Like every anthology, this one had great and not so great stories. They were all wonderful in their own way, but I want to point out the ones which really stuck with me. First of all - I loved how many characters in this books were trans, enby or ace. I haven't read an anthology with so many enby, ace and trans characters and I think it was just beautiful. My most favourite stories were the story about the Space cowboys, the trans woman who went to court because of the bathroom situation at her school, the ace woman who finally told her sister about her feelings, the woman who opened her own queer bookstore and the very first story. Matter of fact, I would have loved to read a whole book about that couple of gay boys who got matched by the algorithm. And one of them was a trans man? I was in love.
Thanks to NetGalley for providing me with a free copy. I absolutely enjoyed reading this anthology.
I want to thank Netgalley and the publisher for providing me a e-arc copy of this amazing book. I was intrigued when I requested this book because of how different it was to anything I’ve heard of. I love the diversity of the stories and the people who wrote them. Not all the same genre and I love that there was so distinct genre that you looked for, they were all different.
A few of my favorite stories were: First Day Back by A.P. Raymond, Werewolf Blues by Eve Morton, Help Wanted by Ashton Laviolette, The Path to Truth by Aila Alvina Boyd
“this is normal. We define our own lives and our own words. What is normal to us is our beautiful.” From Werewolf Blues
This is a unusual genre for me. I am glad I did pick it up!! Thank you for opening up my mind to something totally different. In this collection of seventeen short stories, the whole spectrum of the LGBTQ+-community is represented: amongst the main as well as the secondary characters feature gay men, lesbian women, bisexuals, transsexuals, transgender characters, asexuals (I learned that they use the word “ace” to speak of themselves), aromantics, non-binaries, queers… It covers a range of genres, and so there was definitely something for everyone. Some I enjoyed more than others
A sincere thank you to the publisher, author and Netgalley for providing me with an ebook copy of this book in exchange for a fair and honest review.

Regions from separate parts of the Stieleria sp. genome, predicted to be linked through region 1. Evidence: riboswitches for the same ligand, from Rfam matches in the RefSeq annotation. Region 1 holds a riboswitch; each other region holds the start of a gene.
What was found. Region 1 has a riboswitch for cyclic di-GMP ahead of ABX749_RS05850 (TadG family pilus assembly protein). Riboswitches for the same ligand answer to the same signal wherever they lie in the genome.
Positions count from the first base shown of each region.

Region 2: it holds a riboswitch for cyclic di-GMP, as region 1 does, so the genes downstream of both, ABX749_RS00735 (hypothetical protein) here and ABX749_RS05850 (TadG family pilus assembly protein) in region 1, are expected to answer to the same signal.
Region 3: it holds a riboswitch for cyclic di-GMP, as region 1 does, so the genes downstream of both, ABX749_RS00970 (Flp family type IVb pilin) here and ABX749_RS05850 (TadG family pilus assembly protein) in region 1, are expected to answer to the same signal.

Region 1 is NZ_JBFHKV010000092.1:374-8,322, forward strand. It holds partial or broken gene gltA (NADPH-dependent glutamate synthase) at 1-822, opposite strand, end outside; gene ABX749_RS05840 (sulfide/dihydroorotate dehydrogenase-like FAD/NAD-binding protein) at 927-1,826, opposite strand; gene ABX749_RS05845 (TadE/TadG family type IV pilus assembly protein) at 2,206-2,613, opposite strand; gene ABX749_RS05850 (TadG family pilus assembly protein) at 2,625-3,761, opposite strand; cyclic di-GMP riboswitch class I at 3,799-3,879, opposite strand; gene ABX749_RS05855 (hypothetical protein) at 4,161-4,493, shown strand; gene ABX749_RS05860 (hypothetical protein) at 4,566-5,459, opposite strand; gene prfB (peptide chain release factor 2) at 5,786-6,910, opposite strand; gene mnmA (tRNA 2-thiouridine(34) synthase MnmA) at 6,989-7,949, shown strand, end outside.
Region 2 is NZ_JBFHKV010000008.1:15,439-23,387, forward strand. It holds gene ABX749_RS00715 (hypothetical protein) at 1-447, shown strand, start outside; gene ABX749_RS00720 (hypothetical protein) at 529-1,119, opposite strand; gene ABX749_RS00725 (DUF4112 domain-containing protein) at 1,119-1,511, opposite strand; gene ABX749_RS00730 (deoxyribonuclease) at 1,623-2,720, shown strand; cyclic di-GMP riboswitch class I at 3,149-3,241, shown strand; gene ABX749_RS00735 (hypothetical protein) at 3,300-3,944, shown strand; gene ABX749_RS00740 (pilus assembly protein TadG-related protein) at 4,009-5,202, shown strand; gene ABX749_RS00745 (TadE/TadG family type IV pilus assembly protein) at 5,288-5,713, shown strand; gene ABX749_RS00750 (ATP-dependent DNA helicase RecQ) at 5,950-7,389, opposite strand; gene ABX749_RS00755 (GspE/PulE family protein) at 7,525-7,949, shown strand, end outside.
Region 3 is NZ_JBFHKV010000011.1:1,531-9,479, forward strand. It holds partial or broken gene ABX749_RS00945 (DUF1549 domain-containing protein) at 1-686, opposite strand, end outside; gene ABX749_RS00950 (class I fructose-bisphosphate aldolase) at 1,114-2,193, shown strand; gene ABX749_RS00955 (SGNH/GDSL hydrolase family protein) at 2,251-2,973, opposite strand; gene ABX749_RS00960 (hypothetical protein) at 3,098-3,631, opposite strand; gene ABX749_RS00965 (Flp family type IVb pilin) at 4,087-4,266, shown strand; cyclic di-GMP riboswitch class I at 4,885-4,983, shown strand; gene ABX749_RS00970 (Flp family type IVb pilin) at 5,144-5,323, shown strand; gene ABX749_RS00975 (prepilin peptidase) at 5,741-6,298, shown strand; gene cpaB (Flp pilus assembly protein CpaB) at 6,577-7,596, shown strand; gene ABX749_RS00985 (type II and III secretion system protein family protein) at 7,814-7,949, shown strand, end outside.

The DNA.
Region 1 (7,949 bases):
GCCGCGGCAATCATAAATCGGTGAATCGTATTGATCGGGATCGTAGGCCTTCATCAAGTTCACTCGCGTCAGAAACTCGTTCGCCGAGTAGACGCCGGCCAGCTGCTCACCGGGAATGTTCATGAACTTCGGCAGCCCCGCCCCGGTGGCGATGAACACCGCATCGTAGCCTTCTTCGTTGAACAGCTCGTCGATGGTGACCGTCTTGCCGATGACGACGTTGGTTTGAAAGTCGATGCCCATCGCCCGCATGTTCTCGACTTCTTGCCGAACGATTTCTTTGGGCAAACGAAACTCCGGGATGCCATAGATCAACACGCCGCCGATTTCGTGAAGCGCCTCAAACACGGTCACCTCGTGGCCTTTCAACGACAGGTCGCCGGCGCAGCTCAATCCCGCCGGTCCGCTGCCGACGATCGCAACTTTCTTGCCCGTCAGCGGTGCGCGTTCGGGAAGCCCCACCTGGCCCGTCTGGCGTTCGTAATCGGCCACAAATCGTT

This is not my usual genre, I’m more into romance stories and literary fiction however I wanted to take the opportunity to read something from outside my norm. And I am glad I did!! Thank you for opening up my mind to something totally different.
Most of the stories in this book had an amateur feel to them, like someone who was just getting started as a writer and had the potential to become a good one. Several of them I liked and would've given a higher star rating, but many of the stories either ended abruptly or had no real plot. The wide variety of genres and settings made the book a bit confusing, because it could take awhile to figure out if a story took place in the past, present, or future.
Fantastic collection of queer short stories, spanning genres from contemporary fiction to scifi. Most of the stories are written in the first person, and all deal with an excellent, diverse cast of characters, with special attention paid to the LGBTQI 'minorities' like trans men and aces. Superbly written and curated. Highly recommended for any rainbow bookshelf.
I wish I loved this book more. I did enjoy it but because it's a collection of short stories, there were some that I wasn't too enthusiastic about and I think it's because they were short. For example, I really liked the potential of the first story. The world sounded really interesting and just when I was getting into the characters' relationship, it was time to go. Then there were times when I felt like there was just too much happening in one story and I wanted more info, more before, more after. Still, overall I did enjoy the collection